Mysterious Top Tens

Jeffery Deaver picks his top ten novels featuring computers of all kinds for the Guardian, which is why his last choice is my favorite:


Imagine this: A novella about a world in which people live in small
cubicles, rarely get outside, and communicate mostly through instant
messaging and video conferencing, while there's a huge computer network
around the planet, monitoring all human activity. Oh, by the way, it
was written in 1909. Though not particularly subtle, the story was
penned by the author of A Passage to India, so the quality of the prose
shines through. When the machine of the title begins to stutter, humans
are forced to wonder if life on the abandoned surface of the earth – as
in the "old days" – might not be their only salvation.

  Add this to his other choice of William Gibson & Bruce Sterling's THE DIFFERENCE ENGINE and now I wonder how Deaver would write a steampunk novel. It would be a rollercoaster, and it would be a hell of a good time.

  The top ten theme continues in the Times of London as Adrian McKinty <a href="">tips readers to his ten favorite female sleuths</a> &#8211; even if one of them is of questionable gender:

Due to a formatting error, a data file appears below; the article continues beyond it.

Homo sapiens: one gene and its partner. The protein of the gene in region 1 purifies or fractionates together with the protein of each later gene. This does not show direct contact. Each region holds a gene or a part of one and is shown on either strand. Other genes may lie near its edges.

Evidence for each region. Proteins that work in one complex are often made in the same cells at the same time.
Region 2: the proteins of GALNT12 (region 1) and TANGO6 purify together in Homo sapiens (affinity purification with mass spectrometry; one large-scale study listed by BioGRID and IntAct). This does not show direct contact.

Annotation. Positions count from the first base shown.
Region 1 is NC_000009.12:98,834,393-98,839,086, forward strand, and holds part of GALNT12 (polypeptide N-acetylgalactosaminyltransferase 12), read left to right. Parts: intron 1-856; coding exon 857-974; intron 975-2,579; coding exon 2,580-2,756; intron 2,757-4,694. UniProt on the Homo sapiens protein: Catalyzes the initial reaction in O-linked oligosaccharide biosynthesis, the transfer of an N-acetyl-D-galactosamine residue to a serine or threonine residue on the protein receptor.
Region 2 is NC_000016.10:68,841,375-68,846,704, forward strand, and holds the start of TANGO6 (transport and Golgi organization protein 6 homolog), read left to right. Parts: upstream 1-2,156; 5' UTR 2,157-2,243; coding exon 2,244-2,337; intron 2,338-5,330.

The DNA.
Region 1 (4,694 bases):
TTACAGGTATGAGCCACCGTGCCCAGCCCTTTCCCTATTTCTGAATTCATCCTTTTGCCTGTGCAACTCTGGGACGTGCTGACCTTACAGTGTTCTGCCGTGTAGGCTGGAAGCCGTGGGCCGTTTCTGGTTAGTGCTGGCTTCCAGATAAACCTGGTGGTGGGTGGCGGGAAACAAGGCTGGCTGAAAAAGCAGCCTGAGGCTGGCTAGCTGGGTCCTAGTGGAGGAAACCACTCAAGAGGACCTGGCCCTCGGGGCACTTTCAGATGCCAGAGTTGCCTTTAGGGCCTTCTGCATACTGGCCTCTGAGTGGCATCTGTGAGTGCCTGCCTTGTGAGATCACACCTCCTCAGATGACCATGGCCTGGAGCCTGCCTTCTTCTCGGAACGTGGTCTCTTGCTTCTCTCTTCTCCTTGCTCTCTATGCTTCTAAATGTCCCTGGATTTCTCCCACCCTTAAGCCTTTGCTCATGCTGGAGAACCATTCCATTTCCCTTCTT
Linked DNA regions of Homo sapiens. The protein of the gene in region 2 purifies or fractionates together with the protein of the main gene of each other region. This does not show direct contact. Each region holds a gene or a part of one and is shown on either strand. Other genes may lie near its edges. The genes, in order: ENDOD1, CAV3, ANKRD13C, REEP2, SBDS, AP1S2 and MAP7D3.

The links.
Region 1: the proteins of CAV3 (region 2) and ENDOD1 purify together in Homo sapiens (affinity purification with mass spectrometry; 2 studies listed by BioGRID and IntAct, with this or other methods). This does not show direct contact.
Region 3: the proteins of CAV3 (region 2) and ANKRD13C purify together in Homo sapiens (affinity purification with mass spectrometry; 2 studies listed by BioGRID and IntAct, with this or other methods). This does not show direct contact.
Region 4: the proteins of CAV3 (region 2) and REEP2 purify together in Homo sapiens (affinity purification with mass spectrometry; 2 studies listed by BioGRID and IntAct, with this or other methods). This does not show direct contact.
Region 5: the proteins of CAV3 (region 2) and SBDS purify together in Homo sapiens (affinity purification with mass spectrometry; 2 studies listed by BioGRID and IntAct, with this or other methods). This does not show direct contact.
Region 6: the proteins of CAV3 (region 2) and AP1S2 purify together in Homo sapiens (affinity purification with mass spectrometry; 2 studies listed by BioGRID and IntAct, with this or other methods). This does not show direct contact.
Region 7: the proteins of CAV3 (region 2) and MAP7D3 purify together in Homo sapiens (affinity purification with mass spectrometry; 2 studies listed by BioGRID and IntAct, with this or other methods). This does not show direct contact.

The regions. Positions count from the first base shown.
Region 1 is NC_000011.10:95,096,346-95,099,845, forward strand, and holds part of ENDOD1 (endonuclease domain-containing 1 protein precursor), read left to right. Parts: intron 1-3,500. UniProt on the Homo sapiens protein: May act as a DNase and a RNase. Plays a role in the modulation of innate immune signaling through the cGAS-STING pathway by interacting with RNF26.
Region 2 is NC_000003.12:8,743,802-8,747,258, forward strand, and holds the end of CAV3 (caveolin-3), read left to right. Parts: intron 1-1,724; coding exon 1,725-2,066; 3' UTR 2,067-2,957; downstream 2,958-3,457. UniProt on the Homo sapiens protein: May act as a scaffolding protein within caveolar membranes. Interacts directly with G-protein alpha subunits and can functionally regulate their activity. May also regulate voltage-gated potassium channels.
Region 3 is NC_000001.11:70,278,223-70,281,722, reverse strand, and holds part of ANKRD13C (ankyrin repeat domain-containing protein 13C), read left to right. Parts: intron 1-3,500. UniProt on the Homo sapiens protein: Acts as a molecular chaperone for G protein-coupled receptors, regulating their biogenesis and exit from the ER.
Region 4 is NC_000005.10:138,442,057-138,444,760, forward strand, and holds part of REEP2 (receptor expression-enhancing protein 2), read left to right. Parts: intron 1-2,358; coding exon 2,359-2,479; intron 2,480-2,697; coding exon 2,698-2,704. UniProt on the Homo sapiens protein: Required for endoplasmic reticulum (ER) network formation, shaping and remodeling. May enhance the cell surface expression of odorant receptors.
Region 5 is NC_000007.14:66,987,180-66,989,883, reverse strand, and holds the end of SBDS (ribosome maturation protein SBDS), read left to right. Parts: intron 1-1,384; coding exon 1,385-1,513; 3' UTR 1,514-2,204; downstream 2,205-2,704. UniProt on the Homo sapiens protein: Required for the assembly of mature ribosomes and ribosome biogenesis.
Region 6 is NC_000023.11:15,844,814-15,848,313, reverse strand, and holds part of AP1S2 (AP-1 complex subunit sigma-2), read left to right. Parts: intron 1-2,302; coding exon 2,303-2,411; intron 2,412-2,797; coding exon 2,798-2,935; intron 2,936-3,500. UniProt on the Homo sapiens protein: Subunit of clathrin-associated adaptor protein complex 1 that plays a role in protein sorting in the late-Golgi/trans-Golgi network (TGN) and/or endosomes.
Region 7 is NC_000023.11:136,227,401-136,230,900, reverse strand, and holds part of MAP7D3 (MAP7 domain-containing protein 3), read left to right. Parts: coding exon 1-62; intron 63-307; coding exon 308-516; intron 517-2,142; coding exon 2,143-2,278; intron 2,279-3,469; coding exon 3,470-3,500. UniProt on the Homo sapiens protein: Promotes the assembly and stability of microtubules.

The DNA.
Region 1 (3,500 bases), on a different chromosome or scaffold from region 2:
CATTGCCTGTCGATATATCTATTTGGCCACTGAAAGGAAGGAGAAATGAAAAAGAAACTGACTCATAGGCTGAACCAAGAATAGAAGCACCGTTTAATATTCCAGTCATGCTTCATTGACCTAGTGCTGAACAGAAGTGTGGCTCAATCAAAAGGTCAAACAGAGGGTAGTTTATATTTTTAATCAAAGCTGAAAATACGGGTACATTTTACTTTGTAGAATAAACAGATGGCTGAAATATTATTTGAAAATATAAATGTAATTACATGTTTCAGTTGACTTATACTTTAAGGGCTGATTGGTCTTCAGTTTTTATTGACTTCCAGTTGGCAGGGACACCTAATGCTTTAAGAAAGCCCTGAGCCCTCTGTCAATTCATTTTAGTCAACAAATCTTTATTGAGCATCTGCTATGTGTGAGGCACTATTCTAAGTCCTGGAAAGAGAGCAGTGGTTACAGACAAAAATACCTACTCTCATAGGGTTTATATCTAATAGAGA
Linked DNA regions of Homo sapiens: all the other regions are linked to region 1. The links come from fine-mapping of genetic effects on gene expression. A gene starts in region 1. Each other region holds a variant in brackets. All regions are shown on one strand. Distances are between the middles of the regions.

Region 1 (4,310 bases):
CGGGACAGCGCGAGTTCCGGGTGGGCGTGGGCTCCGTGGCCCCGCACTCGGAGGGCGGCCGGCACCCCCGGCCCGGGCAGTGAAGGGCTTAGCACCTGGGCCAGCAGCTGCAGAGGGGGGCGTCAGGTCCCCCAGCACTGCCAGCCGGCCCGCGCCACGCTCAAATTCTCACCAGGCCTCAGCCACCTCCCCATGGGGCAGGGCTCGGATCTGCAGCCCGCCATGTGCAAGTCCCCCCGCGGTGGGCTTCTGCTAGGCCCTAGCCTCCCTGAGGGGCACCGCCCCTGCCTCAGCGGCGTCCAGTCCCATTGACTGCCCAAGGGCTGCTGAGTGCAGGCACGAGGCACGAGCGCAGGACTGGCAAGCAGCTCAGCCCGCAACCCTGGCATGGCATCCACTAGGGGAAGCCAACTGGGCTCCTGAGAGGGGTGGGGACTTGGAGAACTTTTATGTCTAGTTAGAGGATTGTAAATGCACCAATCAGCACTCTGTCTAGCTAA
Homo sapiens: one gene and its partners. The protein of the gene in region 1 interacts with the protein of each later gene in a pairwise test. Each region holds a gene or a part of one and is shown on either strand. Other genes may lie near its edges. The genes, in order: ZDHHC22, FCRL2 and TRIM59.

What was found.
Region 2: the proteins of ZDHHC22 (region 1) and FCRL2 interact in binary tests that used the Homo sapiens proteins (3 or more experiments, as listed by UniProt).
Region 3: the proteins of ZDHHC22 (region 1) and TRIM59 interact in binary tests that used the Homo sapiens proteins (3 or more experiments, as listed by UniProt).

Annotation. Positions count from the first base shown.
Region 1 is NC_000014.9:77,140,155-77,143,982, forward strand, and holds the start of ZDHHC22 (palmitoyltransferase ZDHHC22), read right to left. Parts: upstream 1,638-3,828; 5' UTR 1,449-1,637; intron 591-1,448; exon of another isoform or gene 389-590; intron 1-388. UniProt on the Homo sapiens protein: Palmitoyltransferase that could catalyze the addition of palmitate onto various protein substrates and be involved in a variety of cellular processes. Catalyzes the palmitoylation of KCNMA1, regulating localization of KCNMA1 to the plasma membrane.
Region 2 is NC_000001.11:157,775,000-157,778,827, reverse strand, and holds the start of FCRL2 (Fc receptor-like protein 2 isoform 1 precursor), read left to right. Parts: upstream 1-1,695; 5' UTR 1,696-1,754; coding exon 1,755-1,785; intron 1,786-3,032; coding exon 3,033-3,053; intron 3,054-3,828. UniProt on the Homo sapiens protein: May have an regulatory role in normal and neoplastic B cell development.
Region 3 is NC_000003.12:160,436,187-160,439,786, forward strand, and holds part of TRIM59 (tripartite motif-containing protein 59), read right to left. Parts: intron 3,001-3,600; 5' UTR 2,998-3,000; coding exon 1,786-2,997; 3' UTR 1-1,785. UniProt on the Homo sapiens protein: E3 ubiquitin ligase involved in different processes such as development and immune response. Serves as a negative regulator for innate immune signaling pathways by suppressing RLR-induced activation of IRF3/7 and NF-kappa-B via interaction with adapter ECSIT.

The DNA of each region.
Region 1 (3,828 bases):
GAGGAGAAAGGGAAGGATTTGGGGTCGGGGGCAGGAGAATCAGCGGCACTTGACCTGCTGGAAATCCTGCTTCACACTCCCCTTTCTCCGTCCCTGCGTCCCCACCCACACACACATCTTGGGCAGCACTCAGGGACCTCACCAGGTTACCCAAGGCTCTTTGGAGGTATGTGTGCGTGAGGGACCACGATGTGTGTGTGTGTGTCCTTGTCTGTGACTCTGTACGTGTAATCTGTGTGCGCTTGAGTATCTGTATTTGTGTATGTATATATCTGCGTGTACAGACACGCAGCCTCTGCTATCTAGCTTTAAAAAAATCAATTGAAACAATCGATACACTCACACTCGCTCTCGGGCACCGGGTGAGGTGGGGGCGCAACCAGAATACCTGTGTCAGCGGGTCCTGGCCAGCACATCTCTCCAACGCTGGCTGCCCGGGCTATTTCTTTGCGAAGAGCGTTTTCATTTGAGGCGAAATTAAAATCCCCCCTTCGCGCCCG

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  As if this list wasn’t eccentric enough there’s a<br /> pretty good chance that Dr. Hilary Tamar is a male Hilary not a female one; but<br /> rather than dwelling on that let’s assume, like her creator, Sarah Caudwell,<br /> she’s a pipe smoking, androgynous glass ceiling shattering she Hilary.<br /> Caudwell, daughter of Claude Cockburn and sister to Alexander, Andrew and<br /> Patrick, eschewed the family business and instead of becoming a journalist<br /> entered the legal profession, specialising in the arcana or taxes, probate<br /> and trusts. Dr. Tamar is the narrator of four densely brilliant mystery<br /> novels written in a studied literary style with barely no concessions to the<br /> tropes of the genre. There’s almost no action, no sex, and the violence is<br /> largely off screen, communicated to us by letters or telexes. Tamar is the<br /> mentor and guiding force behind a group of young barristers at Lincoln’s<br /> Inn, who solve cases that are usually mired deep in the schedules of the<br /> Inheritance Tax Act 1984. If all this sounds unpromising let me reassure<br /> you: Caudwell is an acquired taste but I love these books, for their<br /> unconventional plots, their irony, their wit, their loveable (if a little<br /> unconvincing) characters and the deliciously improbable resolutions to the<br /> stories. Tamar uses sarcasm, gentle teasing and encyclopaedic knowledge of<br /> the tax code to get the job done. Sarah Caudwell died in 2000 of cancer just<br /> before the release of her fourth and last book The Sibyl in her Grave.<br />

  In other words, time for a reread of these amazing books.